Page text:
Welcome to the sound of nothing. This is the very first post about nothing at all. The sound of nothing is a place you come to when you want to read about nothing at all while hearing nothing at all, just an aimless set of words describing the nothingness that encompasses nothing.
Down the line, we may start to discuss nothing as an entity, a sound, a negative and so forth, in relation to science and perhaps the universe as a whole. After all, we theorize that everything that is now something had to come from nothing at all, and skeptics and conspiracy theorists alike debate on this topic to the infinite extremes.
Which brings me to another question, does infinity lead to nothing? Is nothing part of infinity? Can nothing be measured according sound? Can we hear nothing at all and differentiate it from silence? If so, is it really nothing, or is it just anti-matter? Maybe none of this even makes sense, which is why this post is about nothing.
But we do wonder, does nothing really have a sound? According to filmsound.org, “The sound of nothing is hard to convey by itself. It is best accomplished by contrasting it with the sounds of something that suddenly go away. The more the contrast, either in volume, density, or variety of sounds that completely go away when you enter the room, the greater the sense of emptiness and isolation.”
This poses a few questions. Can nothing be measured when it is against something, or shouldn’t it be measured against some more nothing? After all, nothing is everywhere, and nothing is more than just one thing. There are many types of nothing. We call that which is empty nothing, and we see emptiness as nothing. We consider some people that we hate, nothing to us. Can we measure nothing against a person who means nothing to us? That is the ultimate question, and it surely means nothing.
But now let’s address the actual sound of nothing. Is it really nothing that you hear? Because even in a completely silent setting, you as the listener create sounds. You’ll hear the peristalsis (muscle-made movement) of food in your digestive tract, saliva slurping, air entering and exiting your lungs, and a faint, high-pitched whine caused by neural activity in your ears. You may occasionally even hear yourself blink! Particularly when you realize how much noise your little meat machine is constantly producing, anechoic rooms are really weird. You’d be shocked at how many of these noises get through your body and into your ears, even if you’re wearing highly isolating headphones.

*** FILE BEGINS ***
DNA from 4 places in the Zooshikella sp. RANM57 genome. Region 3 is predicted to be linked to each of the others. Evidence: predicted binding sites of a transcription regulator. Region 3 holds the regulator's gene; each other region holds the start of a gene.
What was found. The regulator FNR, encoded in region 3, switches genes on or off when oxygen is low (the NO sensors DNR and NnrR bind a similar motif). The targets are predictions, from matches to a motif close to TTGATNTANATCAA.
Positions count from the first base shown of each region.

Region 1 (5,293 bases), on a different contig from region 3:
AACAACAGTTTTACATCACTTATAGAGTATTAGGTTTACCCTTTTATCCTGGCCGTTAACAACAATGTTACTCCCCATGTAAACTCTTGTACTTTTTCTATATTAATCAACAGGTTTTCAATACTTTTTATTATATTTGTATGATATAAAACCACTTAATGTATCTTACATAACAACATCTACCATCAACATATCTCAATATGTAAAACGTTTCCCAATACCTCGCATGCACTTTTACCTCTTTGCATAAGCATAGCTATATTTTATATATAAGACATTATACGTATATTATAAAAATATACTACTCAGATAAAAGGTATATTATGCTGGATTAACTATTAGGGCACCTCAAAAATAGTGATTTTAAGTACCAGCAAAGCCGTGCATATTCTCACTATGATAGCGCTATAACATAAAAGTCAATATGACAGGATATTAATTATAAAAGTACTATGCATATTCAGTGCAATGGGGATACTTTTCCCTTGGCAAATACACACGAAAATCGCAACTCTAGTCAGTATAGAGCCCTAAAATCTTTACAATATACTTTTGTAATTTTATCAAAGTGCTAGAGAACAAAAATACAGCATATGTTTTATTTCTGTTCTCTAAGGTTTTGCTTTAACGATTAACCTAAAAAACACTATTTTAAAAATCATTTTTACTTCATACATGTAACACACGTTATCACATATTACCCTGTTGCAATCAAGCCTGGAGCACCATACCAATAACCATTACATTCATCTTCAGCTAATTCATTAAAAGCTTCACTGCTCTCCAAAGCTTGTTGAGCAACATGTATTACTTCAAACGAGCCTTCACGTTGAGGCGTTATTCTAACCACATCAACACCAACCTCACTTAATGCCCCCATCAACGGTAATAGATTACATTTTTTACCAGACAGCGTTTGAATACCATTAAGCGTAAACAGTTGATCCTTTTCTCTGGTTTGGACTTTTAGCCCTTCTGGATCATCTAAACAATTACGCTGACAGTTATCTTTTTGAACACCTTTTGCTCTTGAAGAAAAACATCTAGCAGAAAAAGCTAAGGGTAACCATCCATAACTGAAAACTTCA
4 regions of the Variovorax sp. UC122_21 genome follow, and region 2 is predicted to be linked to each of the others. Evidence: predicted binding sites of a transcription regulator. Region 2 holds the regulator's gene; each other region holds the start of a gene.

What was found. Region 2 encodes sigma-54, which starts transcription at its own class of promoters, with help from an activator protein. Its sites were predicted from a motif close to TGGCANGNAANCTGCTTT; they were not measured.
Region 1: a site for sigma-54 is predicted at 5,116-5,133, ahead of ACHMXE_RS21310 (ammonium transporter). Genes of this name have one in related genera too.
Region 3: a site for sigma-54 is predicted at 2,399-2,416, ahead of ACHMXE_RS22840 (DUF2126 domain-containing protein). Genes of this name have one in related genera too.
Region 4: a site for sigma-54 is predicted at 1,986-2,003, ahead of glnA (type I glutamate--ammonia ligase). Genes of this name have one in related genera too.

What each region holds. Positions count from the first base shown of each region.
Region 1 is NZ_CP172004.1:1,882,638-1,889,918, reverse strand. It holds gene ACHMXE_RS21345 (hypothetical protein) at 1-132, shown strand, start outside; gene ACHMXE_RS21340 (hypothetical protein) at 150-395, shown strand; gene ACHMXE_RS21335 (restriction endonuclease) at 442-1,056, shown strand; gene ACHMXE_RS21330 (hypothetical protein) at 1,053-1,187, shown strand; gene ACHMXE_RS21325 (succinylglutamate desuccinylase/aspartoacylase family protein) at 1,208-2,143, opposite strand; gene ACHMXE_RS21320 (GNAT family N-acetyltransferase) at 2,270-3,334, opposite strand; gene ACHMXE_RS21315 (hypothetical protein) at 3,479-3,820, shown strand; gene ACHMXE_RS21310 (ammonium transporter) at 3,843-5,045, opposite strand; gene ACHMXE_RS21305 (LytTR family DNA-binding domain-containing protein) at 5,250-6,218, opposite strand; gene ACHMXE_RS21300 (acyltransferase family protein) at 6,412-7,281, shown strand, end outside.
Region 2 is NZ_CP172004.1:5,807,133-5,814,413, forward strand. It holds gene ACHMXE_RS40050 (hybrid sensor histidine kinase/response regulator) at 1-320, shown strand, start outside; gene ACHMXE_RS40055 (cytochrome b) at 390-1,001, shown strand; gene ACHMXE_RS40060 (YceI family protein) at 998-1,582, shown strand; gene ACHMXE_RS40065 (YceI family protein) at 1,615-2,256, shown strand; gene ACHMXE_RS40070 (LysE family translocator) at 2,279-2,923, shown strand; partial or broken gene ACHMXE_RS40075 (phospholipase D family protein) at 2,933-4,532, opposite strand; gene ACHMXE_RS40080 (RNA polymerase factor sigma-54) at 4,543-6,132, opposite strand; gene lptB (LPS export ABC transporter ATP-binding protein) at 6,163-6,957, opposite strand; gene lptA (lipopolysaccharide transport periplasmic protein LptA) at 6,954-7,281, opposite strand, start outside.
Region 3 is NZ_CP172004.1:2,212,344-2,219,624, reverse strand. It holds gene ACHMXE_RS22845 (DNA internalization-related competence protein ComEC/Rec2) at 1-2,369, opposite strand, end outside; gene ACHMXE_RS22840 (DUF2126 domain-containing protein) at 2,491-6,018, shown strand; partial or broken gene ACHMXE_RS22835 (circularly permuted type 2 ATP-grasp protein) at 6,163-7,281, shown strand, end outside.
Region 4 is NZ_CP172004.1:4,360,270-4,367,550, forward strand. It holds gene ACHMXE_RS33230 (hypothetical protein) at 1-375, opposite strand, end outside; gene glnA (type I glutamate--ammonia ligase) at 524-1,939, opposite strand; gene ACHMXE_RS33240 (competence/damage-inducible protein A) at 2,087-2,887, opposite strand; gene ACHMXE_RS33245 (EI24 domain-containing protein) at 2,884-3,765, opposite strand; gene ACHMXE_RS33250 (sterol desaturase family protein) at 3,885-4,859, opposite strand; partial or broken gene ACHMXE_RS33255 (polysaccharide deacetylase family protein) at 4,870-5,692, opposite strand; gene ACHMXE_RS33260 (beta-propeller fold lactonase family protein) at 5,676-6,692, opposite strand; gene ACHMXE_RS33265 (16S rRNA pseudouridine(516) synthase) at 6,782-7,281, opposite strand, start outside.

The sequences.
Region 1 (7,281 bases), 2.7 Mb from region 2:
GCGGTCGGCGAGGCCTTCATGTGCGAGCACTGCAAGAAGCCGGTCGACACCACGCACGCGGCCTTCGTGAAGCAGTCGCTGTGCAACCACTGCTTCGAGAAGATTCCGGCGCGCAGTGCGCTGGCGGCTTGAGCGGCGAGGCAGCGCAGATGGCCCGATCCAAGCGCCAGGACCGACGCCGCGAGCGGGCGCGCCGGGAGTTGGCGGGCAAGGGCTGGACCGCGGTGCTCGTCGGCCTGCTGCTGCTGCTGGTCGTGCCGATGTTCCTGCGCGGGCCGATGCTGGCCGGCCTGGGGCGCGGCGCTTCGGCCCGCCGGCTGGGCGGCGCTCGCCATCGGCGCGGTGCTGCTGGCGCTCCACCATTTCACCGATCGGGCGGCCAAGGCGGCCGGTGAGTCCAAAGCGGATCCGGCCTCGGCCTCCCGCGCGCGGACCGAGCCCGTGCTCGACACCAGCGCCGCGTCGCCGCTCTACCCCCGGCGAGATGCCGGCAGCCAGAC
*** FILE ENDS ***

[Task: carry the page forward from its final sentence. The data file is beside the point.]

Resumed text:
What if you wished the sound of nothing was louder? Then you would have tinnitus and soon wish the sound of nothing was quieter.
Can nothing be better than something?
Nothingness has an underappreciated sound. I’m not referring to noise. Noise is invasive and unhealthy. It includes the roar of the motorway, voices on the street, and the buzz of electricity. You can’t ignore it, and if you think your brain doesn’t have to work harder to process it, you’re being naive. No, I’m referring to the sound of silence. The wind is making that noise, swirling around your ears. It has the sound of an expanse, of a wonderful unknown, and it is reminiscent of a late summer afternoon with the sun settling down. It’s the sound of a break from the hectic period to which we are all accustomed. Perhaps since you’ve never heard it before, it worries you.
Perhaps you’re so accustomed to being surrounded by noise that you have no idea what noises even are. Sometimes you need to go so that you can breathe out all the noise and take in the silence. Maybe that potion will be better for your soul. See? You never gave yourself the chance to hear nothing because you didn’t even know how to listen. And perhaps you’ll discover vast universes in the emptiness when you hear nothing for the first time, I mean truly hear it.
The sound of nothing I presume would be like concentrated silence. It would be recordings made in some of the most remote areas of the world. The recordings would technically contain nothing, yet their timbre would add force and expression to any scene. Nothingness can be a powerful sound with many variations. When used properly, it could contain infinity and vastness, while also signifying constriction and quietude.
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